Gardening is an extreme pastime - really 

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Gardening has, at a minimum, two fundamental flaws. The first is, it's an obscene amount of work. Gardening generates way more sweat and toil than anything generally thought of as a pastime or hobby should.

The second is almost a punchline, a wellspring of irony. After having expended enough time and labour to build a small house, suffered enough cuts and scrapes to make people wonder whether you might not be hurting yourself intentionally in some bizarre play for attention, scrubbed enough dirt from under your nails to fill another raised bed or choke your septic field, gotten sunburned, bugstung, heatstroked and paranoid over whether anything would grow at all, after all that and more, you may have the good fortune to wind up with a bountiful harvest. Just about the time onions are 49 cents a pound down at the Bag 'n' Save and all your neighbours are trying to give away the same stuff you're desperately trying to eat before it goes bad or you sicken at the thought of eating any more.

Weird.

In spite of this, I am a reluctantly enthusiastic gardener. I'm sure intense psychotherapy might shed some light on why I've chosen this path but it would probably take more years than I have left or enough electroshock therapy to light a small town to actually affect a cure.

There are, as I write, neatish rows of various coloured stuff growing outside my window. There is an island of rhubarb the size of a three-person tent that is threatening to become the Cariboo version of kudzu. It has spawned a daughter plant up by the garage about the size of a Prius and many children transplanted to friends in Whistler who love rhubarb more than I, which isn't hard since I have no fondness for the bitter stuff.

There are two waist-high forests of potatoes and peas, a growing jungle of raspberry canes shaggy with leaves and nascent berries, garlic, lettuce, spinach, beans, chard, beets, horseradish and unidentified stuff that's either going to be edible or weeds. Who knows? It's all overseen by a gang of thuglike crows just biding their time at the compost bin, waiting for something better, fresher, more tender to pillage or for the foxes to come along and scatter them like dust.

While this may sound tasty, disaster lurks around every corner.

Gardening is dangerous, possibly extreme. In my life, I've played competitive sports, ridden and fallen off motorcycles, climbed sheer rock faces, protested in the faces of dimwitted, heavily-armed police, driven way too fast on twisty roads and way too slow on Toronto's 401 at rush hour, eaten midway food at carnivals and county fairs, and told Ken Read I thought ski racing was a stupid waste of time. The only time I've ever undergone "emergency" surgery involved a gardening accident. I kid you not.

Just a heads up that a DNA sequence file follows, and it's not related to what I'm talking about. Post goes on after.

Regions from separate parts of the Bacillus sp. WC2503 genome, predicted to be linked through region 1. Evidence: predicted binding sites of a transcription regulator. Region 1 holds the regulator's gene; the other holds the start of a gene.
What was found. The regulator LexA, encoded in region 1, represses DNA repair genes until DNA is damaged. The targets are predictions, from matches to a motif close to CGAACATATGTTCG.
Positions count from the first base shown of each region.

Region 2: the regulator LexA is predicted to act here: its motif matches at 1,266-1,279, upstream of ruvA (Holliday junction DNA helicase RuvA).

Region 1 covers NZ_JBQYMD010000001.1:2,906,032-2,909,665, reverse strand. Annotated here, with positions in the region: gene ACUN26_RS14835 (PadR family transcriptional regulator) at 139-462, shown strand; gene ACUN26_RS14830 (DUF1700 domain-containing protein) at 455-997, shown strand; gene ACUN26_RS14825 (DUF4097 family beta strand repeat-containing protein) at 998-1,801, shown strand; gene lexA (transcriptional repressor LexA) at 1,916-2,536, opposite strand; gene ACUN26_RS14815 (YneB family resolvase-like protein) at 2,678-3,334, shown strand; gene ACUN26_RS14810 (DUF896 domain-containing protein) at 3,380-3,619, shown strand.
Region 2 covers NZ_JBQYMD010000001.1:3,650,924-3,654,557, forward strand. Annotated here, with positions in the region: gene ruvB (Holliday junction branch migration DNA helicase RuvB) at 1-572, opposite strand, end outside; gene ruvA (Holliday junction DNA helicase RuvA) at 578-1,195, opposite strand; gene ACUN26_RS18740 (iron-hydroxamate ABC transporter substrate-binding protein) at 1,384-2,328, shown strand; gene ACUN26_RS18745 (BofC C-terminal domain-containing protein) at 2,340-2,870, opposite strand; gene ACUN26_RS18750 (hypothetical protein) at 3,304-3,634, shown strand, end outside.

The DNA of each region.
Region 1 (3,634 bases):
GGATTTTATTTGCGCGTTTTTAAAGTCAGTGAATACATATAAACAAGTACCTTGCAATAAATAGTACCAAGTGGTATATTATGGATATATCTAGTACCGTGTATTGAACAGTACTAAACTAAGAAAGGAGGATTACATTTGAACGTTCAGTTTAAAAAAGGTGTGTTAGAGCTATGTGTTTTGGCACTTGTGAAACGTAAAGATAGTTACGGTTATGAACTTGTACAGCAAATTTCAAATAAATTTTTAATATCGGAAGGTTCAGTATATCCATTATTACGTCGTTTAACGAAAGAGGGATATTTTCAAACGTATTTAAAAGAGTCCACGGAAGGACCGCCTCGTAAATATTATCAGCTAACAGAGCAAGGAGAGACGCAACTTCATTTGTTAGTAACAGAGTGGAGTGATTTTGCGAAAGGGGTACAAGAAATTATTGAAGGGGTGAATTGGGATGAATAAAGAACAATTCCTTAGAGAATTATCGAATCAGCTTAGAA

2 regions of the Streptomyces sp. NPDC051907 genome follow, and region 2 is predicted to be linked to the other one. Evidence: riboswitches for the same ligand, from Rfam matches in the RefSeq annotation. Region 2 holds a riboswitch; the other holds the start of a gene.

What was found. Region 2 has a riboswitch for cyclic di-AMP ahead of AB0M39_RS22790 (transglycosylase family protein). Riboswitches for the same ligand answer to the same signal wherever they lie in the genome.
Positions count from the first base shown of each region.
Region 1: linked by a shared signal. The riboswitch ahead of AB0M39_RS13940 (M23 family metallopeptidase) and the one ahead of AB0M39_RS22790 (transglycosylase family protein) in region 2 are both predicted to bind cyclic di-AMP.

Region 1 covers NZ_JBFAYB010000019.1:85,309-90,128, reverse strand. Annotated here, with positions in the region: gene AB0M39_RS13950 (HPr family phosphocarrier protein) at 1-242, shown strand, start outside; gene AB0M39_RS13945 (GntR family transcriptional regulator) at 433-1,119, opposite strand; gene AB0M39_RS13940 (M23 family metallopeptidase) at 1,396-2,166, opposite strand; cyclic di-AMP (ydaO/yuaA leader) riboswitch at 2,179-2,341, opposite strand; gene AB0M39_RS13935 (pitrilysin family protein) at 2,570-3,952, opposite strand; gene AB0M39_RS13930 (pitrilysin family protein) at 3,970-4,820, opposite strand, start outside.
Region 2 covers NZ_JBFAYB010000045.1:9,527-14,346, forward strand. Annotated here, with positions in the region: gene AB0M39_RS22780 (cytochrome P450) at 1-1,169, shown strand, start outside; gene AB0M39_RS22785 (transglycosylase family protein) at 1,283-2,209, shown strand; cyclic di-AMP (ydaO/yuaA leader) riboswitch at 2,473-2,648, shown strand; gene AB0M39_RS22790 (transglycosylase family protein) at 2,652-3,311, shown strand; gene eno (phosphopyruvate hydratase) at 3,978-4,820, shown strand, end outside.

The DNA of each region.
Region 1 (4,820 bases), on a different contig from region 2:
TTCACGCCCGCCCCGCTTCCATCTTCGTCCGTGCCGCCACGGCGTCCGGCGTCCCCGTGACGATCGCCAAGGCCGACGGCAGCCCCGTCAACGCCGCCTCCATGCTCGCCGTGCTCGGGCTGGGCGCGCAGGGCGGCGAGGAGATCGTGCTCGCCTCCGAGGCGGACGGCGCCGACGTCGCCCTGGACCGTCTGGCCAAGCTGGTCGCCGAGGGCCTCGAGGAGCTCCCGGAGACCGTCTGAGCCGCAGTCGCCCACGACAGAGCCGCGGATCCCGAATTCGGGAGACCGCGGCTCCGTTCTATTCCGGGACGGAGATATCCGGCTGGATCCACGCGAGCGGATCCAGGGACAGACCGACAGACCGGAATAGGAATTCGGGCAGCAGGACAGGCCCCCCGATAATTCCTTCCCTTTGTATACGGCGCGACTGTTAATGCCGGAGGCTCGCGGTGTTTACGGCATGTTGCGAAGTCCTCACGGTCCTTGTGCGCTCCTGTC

Consider that in a recent survey, 40 per cent of U.S. doctors admit they garden. You may think this is a pretty impressive number but nearly 40 per cent of them admit to still smoking for chrissakes. They know it's dangerous.

Admittedly though, there is something soothing about gardening. It's called exhaustion. I get incensed when I see books or articles touting Lazy Gardening or explaining how to become a lazy gardener. The two words in such close proximity suggest either a total lie or describe my friend Greg. Greg has a beautiful century home in Toronto and a "cottage" on Georgian Bay the size of a boutique hotel. Both have magnificent grounds. The biggest sweat Greg ever broke was writing cheques to the people who provided untold man-years of stoop labour — a term having little to do with physical posture — making them beautiful.

Generally — and this is the important part for you non-gardeners who think you want to garden — it's helpful to never, ever, under any circumstance, pick up any magazine having anything whatsoever to do with gardening. Gardening magazines combine the worst features of both porn and — excuse me for any perceived political incorrectness — women's magazines. Their glossy pictures of perfectly tended gardens are designed to do two things and they do those things very well. First they will make you feel lustful; then they make you feel inadequate and hopeless about your own gardening efforts in much the same way Cosmo will make any normal woman question the adequacy of her lips, breasts, thighs, tummy, eyes, boyfriend and life in general. Or course, they will offer you a dizzying array of products to overcome those inadequacies. They should all be burned... on the rack.

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